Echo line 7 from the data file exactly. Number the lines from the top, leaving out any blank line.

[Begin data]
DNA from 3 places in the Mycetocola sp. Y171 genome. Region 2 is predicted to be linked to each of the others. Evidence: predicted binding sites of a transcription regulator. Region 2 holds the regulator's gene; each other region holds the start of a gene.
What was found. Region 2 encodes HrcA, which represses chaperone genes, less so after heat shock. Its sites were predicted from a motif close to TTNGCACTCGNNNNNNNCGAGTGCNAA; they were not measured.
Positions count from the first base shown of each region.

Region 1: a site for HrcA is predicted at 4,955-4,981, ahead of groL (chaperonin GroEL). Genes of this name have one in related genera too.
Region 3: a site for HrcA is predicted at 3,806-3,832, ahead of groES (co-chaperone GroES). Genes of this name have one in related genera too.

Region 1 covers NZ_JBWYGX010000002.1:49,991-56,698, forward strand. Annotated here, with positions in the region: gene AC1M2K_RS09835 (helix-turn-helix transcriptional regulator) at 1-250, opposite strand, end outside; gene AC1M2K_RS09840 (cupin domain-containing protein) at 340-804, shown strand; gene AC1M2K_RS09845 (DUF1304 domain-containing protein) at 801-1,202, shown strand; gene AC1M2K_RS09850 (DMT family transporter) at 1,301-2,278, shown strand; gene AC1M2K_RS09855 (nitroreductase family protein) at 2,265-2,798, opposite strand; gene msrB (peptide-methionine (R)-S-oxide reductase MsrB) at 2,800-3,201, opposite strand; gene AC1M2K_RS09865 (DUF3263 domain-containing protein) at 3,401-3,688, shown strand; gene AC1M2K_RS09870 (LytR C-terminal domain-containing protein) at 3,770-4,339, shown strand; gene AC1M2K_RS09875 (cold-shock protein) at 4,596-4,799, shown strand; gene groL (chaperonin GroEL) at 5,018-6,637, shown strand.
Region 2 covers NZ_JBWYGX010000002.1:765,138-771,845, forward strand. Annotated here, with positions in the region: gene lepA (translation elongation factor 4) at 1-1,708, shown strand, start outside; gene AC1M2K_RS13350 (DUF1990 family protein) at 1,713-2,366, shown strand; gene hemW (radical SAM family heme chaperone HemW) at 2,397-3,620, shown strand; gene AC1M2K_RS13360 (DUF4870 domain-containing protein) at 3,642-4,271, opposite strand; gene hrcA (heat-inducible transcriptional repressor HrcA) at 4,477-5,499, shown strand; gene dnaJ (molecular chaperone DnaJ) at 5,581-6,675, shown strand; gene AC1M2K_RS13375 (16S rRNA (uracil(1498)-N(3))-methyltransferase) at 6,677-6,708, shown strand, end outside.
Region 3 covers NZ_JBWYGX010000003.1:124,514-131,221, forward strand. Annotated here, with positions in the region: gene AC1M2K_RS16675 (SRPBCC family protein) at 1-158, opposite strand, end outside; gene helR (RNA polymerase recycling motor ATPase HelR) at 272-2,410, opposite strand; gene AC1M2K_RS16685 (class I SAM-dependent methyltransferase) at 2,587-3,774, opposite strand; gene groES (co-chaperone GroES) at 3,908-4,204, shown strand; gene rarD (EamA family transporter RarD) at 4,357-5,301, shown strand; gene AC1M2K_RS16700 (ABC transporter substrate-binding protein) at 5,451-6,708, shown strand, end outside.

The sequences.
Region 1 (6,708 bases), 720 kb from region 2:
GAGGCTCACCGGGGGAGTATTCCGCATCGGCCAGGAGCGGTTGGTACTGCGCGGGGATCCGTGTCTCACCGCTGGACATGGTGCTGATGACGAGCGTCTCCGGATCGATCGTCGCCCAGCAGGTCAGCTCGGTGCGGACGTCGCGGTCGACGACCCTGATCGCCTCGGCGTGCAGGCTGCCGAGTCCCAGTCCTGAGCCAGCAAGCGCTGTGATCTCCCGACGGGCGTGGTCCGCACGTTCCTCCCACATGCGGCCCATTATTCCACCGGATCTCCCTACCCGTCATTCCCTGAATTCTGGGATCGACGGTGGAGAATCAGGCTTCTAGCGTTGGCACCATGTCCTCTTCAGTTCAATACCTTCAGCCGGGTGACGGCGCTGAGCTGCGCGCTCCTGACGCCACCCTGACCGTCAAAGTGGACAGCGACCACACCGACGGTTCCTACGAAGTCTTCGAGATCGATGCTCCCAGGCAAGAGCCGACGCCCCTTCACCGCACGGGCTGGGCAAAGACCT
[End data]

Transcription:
Region 2 covers NZ_JBWYGX010000002.1:765,138-771,845, forward strand. Annotated here, with positions in the region: gene lepA (translation elongation factor 4) at 1-1,708, shown strand, start outside; gene AC1M2K_RS13350 (DUF1990 family protein) at 1,713-2,366, shown strand; gene hemW (radical SAM family heme chaperone HemW) at 2,397-3,620, shown strand; gene AC1M2K_RS13360 (DUF4870 domain-containing protein) at 3,642-4,271, opposite strand; gene hrcA (heat-inducible transcriptional repressor HrcA) at 4,477-5,499, shown strand; gene dnaJ (molecular chaperone DnaJ) at 5,581-6,675, shown strand; gene AC1M2K_RS13375 (16S rRNA (uracil(1498)-N(3))-methyltransferase) at 6,677-6,708, shown strand, end outside.